20 Ways to be a ‘Sweatpants Friend in a Skinny Jeans World’

I turned 40 last month. (That’s forty times round the sun.)

You’d think the novelty would wear off, but the ride seriously gets better each time. The view changes and it’s scary-fun unpredictable.

Another great thing about going round and round the sun is that you learn stuff. You learn how much you still need to learn, which makes you look forward to the next trip, and the next.

And here’s something I’ve noticed on my solar orbits:

Lots of proper grownups haven’t got friendship totally figured out.

Millions of words have been bled into best-selling books about friendship. Books by Dawn Camp and Jennifer Dukes Lee, Christine Hoover, Scott Sauls, Crystal Stine, Beth Moore and Lysa TerKeurst. That speaks of a gap in the market, and maybe a crisis of culture.

Self-preservation (and the high walls that go with it) is a global epidemic. At the same time, social media tramples walls, connecting us vast and shallow to thousands of people, yet we’ve never felt lonelier. It’s all a weird paradox that leaves us dazed and disappointed.

So, we fill our lives to fill the void, choosing survival mode where we have dwindling capacity to take a real interest in anyone not directly connected to whatever we’re chasing. Despite our flurries of activity and achievement, we’re increasingly insular, and uncomfortable.

My friend Lisa-Jo Baker, chatting about her latest book, Never Unfriended, describes herself as a sweatpants girl in a skinny jeans world.

I love that.

Instead of being our imperfect, stretchy-pants selves, we squeeze into trendy friendships that look good or impress others. We get hurt – and hurt others – when we dress up our friendships in what isn’t completely honest or comfortable or us.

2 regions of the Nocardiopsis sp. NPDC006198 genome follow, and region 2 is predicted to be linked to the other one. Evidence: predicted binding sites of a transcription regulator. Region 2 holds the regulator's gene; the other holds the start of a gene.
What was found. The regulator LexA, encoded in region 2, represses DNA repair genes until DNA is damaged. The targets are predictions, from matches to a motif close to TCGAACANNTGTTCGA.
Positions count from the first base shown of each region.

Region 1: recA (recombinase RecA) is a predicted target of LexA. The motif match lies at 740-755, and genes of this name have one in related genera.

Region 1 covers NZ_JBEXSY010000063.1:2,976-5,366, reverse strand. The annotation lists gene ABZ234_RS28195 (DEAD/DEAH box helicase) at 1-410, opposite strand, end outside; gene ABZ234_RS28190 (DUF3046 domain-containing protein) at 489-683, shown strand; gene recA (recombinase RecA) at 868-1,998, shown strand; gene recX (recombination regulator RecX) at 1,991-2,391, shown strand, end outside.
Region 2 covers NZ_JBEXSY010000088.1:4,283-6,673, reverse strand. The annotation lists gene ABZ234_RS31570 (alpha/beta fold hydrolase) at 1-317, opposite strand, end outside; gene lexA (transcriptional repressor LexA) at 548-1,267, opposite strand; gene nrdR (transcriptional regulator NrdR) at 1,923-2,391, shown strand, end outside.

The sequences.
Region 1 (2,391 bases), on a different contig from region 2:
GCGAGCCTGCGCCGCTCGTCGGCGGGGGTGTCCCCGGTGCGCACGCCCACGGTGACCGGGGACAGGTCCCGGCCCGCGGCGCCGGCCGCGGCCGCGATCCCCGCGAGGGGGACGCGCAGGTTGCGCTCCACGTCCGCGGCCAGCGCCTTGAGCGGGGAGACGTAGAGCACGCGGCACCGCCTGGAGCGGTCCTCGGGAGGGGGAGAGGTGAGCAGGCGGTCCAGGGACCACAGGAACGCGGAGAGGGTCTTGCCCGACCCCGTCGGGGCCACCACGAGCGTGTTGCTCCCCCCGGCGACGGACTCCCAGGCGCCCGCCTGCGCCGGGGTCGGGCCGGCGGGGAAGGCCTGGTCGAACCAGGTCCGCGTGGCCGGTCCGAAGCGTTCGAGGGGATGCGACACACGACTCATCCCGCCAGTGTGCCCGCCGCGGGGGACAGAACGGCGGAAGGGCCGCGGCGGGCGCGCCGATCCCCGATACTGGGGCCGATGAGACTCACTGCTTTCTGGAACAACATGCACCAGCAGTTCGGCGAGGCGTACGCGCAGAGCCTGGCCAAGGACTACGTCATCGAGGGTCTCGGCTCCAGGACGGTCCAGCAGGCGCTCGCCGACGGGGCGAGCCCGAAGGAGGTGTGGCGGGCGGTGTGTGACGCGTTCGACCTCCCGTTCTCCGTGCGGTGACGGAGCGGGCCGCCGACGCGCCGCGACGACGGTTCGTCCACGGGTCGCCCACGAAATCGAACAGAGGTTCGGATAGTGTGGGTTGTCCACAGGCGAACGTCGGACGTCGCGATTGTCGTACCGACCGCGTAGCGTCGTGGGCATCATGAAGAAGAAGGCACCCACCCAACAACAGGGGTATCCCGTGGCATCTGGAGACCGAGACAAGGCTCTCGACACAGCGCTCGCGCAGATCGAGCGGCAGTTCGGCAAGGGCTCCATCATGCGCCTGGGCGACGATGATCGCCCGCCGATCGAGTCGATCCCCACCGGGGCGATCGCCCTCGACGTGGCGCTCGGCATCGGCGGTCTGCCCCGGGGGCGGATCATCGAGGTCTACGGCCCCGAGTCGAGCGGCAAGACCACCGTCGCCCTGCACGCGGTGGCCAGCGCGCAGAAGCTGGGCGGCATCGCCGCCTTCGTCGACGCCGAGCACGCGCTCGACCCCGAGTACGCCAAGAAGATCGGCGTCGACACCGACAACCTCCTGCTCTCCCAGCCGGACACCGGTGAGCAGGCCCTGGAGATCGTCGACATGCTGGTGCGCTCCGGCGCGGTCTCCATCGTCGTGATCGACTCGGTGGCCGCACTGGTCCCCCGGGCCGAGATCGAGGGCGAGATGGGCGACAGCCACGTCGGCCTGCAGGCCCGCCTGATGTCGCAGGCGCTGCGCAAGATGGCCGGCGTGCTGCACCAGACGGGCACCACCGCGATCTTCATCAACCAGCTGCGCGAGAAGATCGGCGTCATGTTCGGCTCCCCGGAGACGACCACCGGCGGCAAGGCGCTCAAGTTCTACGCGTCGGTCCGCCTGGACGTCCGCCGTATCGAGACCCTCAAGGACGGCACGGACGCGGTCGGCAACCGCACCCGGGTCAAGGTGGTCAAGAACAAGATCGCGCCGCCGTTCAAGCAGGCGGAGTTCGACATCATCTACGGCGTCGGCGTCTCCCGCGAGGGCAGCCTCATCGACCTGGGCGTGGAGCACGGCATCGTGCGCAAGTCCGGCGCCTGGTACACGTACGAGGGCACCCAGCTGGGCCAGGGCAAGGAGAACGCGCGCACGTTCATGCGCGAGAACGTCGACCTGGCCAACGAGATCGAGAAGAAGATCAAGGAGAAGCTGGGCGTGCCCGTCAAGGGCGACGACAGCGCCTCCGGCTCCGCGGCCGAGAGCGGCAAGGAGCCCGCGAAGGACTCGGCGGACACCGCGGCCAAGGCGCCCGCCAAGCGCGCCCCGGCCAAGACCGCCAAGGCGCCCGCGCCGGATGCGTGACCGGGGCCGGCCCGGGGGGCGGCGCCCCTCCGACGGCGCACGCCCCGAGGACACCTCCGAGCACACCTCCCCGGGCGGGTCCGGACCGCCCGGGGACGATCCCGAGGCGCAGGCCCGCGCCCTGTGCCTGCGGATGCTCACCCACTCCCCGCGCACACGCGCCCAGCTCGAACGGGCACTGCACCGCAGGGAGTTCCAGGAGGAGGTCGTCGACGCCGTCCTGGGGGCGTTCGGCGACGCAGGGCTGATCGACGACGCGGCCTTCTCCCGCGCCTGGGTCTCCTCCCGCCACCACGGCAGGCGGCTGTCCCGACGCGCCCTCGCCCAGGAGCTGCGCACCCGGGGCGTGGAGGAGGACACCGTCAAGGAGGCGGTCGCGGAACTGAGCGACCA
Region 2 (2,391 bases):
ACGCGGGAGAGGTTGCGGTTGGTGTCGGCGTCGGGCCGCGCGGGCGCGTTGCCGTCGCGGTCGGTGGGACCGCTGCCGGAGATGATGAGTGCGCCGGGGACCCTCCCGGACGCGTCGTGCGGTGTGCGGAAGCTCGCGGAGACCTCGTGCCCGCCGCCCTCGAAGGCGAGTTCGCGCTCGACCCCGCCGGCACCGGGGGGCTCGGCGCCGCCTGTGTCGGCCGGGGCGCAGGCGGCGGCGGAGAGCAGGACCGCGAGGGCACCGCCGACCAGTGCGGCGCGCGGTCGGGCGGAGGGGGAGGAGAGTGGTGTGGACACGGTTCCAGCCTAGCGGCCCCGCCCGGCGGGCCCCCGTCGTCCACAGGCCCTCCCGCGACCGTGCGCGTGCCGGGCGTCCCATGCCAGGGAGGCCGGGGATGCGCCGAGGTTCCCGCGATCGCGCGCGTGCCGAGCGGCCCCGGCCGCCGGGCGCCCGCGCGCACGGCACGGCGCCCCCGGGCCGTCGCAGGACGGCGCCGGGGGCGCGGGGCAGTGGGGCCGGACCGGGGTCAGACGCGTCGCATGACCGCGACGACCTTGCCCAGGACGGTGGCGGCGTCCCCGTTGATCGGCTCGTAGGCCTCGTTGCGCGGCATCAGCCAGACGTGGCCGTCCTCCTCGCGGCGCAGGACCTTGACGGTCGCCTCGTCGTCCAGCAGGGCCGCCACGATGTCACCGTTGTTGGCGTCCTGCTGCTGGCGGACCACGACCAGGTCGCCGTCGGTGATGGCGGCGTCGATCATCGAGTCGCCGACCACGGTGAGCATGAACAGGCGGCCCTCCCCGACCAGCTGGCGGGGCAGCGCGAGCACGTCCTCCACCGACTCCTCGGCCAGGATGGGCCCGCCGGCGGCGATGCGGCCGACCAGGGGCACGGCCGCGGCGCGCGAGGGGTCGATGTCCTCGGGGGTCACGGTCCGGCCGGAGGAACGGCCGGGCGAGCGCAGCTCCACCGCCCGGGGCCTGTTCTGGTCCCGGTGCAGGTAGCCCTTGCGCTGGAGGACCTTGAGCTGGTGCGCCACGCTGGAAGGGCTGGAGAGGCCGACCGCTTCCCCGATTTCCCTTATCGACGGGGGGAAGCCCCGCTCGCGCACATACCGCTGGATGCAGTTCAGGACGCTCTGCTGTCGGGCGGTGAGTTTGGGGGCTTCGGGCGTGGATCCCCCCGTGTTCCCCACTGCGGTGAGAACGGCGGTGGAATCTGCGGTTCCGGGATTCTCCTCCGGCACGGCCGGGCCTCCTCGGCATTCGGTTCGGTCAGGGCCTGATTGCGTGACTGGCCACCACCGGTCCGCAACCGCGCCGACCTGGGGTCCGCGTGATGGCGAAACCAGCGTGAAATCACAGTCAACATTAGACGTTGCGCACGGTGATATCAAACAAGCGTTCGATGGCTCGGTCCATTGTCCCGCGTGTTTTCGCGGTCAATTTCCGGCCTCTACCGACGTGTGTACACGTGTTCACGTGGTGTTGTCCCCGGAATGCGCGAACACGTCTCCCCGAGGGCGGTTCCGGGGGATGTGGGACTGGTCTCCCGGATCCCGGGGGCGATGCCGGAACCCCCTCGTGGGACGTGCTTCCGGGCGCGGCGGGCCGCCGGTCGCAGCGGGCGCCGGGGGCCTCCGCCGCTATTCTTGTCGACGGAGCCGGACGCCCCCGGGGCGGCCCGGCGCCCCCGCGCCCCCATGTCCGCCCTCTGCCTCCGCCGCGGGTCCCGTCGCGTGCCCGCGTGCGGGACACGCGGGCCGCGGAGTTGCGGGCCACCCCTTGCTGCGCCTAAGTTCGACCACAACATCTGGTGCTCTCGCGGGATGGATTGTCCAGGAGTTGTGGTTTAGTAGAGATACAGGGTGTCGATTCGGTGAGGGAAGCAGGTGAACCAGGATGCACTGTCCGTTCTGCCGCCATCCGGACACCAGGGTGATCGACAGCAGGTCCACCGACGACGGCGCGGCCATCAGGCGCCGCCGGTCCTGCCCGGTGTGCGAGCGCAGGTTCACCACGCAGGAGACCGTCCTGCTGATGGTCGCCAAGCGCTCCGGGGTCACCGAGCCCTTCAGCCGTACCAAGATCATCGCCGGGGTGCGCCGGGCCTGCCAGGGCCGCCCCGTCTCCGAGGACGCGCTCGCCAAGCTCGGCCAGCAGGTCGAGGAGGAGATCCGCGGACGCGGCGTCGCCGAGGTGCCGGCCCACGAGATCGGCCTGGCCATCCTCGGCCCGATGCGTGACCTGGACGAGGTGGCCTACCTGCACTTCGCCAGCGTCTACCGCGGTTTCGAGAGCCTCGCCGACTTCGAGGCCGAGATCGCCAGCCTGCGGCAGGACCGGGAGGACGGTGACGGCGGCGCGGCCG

Some of my friends have been there from (literally) day one of my life (*shout out to my three stunning big sisters*).

_20161029_172637Some for two or three decades, a few years, a few months. Thinking about what I’ve loved and appreciated, what’s helped and hurt, where we’ve made mistakes and made each other laugh, fallen short or overshot the mark – here are some things I’d put into a manifesto for comfortable, breathable, safe and lasting friendship:

*I’m writing it down because I’m 40 now, so not only am I starting to struggle with my short-term memory, but also with my short-term memory. So feel free to remind me of this.

1  Humility is friendship’s secret sauce. It makes us brave to be vulnerable, to forgive and ask forgiveness, to ask for help and offer it.

2   Your friends are made in God’s image, not yours. They won’t fit your cardboard cut-out. Get comfortable with loving their unique shape and size.

3  Don’t guilt-trip. Don’t keep score. Friendship isn’t a one-for-me-one-for-you competition.

4  Don’t begrudge your friend’s success. Don’t be jealous or threatened. Cheer and say wonderful things about her, to her face and behind her back.

5  Have tons of fun.

6  Celebrate and respect your friend’s temperament and strengths. Protect her dignity when her weaknesses are exposed.